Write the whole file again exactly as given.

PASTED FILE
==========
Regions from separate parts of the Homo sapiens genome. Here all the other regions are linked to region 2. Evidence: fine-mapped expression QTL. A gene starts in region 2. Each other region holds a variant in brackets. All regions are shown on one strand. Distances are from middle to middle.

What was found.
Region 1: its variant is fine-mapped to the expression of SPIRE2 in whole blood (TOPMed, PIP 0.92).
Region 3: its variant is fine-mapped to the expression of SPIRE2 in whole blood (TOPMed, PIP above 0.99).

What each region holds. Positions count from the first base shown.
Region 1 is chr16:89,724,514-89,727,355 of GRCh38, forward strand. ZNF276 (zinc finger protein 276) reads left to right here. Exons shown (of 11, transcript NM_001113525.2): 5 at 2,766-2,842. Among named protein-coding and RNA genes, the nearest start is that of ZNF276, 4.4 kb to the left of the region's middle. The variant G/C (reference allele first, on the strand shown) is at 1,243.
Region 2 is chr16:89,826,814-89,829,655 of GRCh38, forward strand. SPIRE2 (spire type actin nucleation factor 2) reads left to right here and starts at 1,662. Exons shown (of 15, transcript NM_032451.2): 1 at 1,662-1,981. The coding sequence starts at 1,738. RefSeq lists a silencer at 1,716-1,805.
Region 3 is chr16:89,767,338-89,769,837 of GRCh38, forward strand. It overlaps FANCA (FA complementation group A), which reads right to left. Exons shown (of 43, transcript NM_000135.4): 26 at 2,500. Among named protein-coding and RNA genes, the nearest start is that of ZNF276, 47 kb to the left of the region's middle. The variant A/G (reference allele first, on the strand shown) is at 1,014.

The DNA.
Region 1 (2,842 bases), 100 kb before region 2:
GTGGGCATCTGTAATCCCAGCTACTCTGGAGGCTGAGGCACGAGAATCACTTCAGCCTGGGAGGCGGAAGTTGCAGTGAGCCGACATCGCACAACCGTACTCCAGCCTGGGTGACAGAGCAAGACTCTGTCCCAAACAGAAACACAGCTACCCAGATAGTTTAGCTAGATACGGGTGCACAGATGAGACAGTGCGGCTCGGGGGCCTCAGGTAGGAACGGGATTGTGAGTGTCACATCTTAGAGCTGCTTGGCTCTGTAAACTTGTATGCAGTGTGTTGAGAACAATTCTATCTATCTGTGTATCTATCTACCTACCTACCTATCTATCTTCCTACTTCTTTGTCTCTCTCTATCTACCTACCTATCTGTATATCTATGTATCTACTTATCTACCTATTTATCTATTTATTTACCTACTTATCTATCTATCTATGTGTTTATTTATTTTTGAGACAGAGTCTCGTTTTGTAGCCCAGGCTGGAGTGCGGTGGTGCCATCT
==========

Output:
Regions from separate parts of the Homo sapiens genome. Here all the other regions are linked to region 2. Evidence: fine-mapped expression QTL. A gene starts in region 2. Each other region holds a variant in brackets. All regions are shown on one strand. Distances are from middle to middle.

What was found.
Region 1: its variant is fine-mapped to the expression of SPIRE2 in whole blood (TOPMed, PIP 0.92).
Region 3: its variant is fine-mapped to the expression of SPIRE2 in whole blood (TOPMed, PIP above 0.99).

What each region holds. Positions count from the first base shown.
Region 1 is chr16:89,724,514-89,727,355 of GRCh38, forward strand. ZNF276 (zinc finger protein 276) reads left to right here. Exons shown (of 11, transcript NM_001113525.2): 5 at 2,766-2,842. Among named protein-coding and RNA genes, the nearest start is that of ZNF276, 4.4 kb to the left of the region's middle. The variant G/C (reference allele first, on the strand shown) is at 1,243.
Region 2 is chr16:89,826,814-89,829,655 of GRCh38, forward strand. SPIRE2 (spire type actin nucleation factor 2) reads left to right here and starts at 1,662. Exons shown (of 15, transcript NM_032451.2): 1 at 1,662-1,981. The coding sequence starts at 1,738. RefSeq lists a silencer at 1,716-1,805.
Region 3 is chr16:89,767,338-89,769,837 of GRCh38, forward strand. It overlaps FANCA (FA complementation group A), which reads right to left. Exons shown (of 43, transcript NM_000135.4): 26 at 2,500. Among named protein-coding and RNA genes, the nearest start is that of ZNF276, 47 kb to the left of the region's middle. The variant A/G (reference allele first, on the strand shown) is at 1,014.

The DNA.
Region 1 (2,842 bases), 100 kb before region 2:
GTGGGCATCTGTAATCCCAGCTACTCTGGAGGCTGAGGCACGAGAATCACTTCAGCCTGGGAGGCGGAAGTTGCAGTGAGCCGACATCGCACAACCGTACTCCAGCCTGGGTGACAGAGCAAGACTCTGTCCCAAACAGAAACACAGCTACCCAGATAGTTTAGCTAGATACGGGTGCACAGATGAGACAGTGCGGCTCGGGGGCCTCAGGTAGGAACGGGATTGTGAGTGTCACATCTTAGAGCTGCTTGGCTCTGTAAACTTGTATGCAGTGTGTTGAGAACAATTCTATCTATCTGTGTATCTATCTACCTACCTACCTATCTATCTTCCTACTTCTTTGTCTCTCTCTATCTACCTACCTATCTGTATATCTATGTATCTACTTATCTACCTATTTATCTATTTATTTACCTACTTATCTATCTATCTATGTGTTTATTTATTTTTGAGACAGAGTCTCGTTTTGTAGCCCAGGCTGGAGTGCGGTGGTGCCATCT